It was not the usual mad rush of passengers or the onslaught of porters that made Naveeduddin Khan anxious when he was about to board a train to Multan earlier this year. He was worried of how he was going to make it to his seat.
As the situation unfolded, some men lifted him off the platform and put him on the train. Once inside, he crawled on his elbows, bruising his arms and gathering dirt and greasy lubricant, while making his way to the seat. Getting on-board this way was humiliating – the story of all handicapped passengers travelling via trains.
But this episode was nothing compared to the embarrassment he endured while trying to book a flight on a private airline. “They don’t sell tickets to physically-challenged people,” he said angrily. “I had to cancel my family vacations to Islamabad as the airlines would not assist me.”
Khan has a leg deformity due to polio disease. For within city commute, he drives his especially modified three-wheeler automatic car but when it comes to travelling to other cities, he finds himself with limited options as two private airlines in the country – Shaheen Air and Airblue – do not entertain people requiring wheelchair access.
“Sorry, we don’t provide attendants and don’t allow wheelchairs inside the planes,” claimed a ticket-reservation operator at Shaheen Air. “Only those who can walk are permitted to travel.”
The attitude is no different at Airblue. “Handicapped persons would have to get their own attendants to carry them and climb up the stairs to the plane,” said an Airblue official. Wheelchairs cannot be taken to the plane as “there is no space for it,” he added.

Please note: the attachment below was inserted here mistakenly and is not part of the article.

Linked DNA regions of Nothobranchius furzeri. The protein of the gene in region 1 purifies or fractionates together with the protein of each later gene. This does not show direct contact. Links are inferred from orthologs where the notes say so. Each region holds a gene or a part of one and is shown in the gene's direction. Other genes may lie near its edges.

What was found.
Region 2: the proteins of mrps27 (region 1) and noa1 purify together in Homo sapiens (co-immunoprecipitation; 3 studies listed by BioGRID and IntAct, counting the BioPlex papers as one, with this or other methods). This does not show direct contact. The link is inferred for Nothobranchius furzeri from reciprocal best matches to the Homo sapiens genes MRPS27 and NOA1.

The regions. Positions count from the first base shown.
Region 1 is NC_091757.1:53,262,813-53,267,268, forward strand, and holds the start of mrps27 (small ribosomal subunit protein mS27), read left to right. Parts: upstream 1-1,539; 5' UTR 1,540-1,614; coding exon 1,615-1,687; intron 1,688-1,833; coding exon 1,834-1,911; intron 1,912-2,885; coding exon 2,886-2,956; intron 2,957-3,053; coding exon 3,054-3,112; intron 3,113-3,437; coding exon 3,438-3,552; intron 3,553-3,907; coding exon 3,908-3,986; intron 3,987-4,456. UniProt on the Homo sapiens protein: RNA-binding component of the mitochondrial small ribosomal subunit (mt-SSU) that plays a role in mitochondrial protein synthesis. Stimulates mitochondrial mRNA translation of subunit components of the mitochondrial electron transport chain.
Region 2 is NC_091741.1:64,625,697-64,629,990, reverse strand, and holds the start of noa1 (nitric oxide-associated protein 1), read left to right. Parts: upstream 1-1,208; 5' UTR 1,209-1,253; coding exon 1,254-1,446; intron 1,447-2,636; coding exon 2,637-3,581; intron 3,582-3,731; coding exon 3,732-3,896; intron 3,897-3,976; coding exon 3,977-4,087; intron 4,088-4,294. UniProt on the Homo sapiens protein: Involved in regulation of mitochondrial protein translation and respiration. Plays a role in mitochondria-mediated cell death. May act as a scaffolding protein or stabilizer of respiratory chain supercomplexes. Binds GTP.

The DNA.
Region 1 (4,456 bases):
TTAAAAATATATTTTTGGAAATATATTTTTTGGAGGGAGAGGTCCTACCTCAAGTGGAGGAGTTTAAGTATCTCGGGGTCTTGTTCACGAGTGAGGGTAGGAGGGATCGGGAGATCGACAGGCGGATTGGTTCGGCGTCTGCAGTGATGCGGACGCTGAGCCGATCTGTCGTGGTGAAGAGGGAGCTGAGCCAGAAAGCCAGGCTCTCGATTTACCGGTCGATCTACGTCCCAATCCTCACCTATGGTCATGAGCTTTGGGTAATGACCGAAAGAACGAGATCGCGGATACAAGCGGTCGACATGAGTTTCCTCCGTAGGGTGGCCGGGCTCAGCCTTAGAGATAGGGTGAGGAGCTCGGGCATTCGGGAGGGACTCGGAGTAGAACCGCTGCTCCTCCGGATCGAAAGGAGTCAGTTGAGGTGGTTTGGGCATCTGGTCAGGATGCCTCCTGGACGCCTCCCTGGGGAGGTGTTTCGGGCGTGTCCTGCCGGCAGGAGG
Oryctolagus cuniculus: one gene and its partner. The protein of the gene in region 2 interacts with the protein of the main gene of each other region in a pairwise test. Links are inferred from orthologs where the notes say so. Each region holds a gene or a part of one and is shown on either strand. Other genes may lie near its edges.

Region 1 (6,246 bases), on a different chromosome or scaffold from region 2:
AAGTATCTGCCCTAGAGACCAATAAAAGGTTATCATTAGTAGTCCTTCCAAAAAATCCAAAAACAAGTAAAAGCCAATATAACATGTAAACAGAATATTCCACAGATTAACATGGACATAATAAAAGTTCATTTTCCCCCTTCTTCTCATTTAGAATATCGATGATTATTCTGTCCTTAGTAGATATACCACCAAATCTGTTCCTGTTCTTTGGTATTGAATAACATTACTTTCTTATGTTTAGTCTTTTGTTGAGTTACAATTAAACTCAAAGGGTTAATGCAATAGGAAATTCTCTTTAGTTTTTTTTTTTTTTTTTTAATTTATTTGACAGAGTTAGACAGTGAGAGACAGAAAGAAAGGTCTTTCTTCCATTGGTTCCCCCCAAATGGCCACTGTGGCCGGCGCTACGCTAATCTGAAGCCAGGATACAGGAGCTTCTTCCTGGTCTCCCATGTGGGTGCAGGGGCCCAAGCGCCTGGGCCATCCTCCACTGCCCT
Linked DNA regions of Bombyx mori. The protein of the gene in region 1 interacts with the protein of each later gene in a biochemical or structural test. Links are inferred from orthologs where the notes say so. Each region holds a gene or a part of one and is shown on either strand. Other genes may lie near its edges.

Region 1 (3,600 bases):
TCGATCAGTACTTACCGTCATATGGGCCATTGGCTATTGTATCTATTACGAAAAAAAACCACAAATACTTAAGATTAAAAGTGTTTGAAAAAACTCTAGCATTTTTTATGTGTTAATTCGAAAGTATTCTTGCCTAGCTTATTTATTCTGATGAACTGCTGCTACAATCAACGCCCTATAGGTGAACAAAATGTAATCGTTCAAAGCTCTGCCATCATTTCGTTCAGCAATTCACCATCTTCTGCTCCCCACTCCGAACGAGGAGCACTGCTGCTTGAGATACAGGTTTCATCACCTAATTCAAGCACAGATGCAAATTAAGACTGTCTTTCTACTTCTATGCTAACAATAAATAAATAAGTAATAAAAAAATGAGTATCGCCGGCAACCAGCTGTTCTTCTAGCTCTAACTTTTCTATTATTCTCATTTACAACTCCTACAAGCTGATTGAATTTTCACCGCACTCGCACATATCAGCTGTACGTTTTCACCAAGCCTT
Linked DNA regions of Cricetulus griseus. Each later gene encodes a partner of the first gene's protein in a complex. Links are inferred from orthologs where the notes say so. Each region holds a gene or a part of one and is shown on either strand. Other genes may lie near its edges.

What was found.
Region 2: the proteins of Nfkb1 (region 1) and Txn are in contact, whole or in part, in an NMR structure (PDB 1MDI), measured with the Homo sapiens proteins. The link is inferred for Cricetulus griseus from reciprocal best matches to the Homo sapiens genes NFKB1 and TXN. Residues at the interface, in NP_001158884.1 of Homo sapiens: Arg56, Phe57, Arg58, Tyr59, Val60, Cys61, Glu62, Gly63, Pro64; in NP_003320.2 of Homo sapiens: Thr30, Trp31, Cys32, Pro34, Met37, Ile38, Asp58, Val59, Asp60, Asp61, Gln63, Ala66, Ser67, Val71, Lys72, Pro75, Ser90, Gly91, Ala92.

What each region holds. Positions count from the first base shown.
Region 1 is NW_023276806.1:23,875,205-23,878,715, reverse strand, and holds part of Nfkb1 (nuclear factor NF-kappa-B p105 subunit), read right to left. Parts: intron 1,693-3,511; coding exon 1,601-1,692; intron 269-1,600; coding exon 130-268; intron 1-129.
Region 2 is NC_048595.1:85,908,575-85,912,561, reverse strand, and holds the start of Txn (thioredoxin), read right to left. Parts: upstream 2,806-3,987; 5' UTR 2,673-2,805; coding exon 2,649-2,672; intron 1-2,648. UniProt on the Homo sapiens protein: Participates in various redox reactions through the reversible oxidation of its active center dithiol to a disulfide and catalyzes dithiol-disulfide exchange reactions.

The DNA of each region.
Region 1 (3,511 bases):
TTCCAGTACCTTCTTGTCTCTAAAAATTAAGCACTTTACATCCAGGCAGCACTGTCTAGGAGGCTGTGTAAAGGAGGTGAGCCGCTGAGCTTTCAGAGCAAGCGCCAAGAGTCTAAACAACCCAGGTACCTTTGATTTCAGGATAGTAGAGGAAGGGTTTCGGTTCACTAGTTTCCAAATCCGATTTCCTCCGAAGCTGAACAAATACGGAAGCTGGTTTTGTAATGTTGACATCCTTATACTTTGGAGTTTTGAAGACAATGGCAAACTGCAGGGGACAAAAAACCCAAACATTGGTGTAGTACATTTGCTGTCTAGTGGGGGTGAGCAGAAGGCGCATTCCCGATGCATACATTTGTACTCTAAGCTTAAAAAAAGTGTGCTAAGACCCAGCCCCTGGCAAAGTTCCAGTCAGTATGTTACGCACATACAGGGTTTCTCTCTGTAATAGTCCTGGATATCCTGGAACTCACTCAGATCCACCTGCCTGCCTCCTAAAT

Shaheen Air has no provisions for disabled persons under the conditions of carriage. However, the conditions do state that the carrier has the right to refuse passengers requiring special assistance.
“We will have to load bridges to transport people requiring wheelchair access to planes,” a spokesperson for Airblue, Raheel Ahmed, said. “We don’t have them in Islamabad or Peshawar, and the ones in Karachi are always booked.”
Ahmed explains the risk involved in transporting such passengers. “Even if we provide a porter to carry the disabled persons through stairs, a slip from the porter could cost the airline a lot of money.”
Airblue’s spokesperson says that only the Pakistan International Airlines (PIA) has an ambulift – a crane to lift wheelchairs. “If we rent it from them, we will be charged in dollars.”
Expressing regret over such a problem, he said that the airline did take special children for the Paralympics last year but they have limitations. “Airblue has an all-female crew. Even if we take such passengers, who would help them use the bathroom?”
Meanwhile, Civil Aviation Authority’s spokesperson Mehmood Hussain said that it depended on the policy of the airlines of whether or not to assist such travellers. PIA complies with the rules of the US Department of Transportation on the travel of disabled persons. Under 14 CFR part-382 of the Air Carrier Access Act, airlines may not refuse transportation to people with disabilities. PIA’s spokesperson Mashood Tajwar confirmed that their attendants made sure that the handicapped persons were allowed on-board.
Violation of human rights?
Khan, who also runs the Disabled Welfare Association, has taken the matter to the Human Rights Commission (HRCP) of Pakistan. “Action should be taken against these airlines. Why are we being discriminated against? They should shutdown their operations if they cannot facilitate us.” HRCP coordinator in Sindh, Syed Shamsuddin, has written letters to both airlines, urging them to rectify their unfair policies.
Published in The Express Tribune, July 24th, 2013.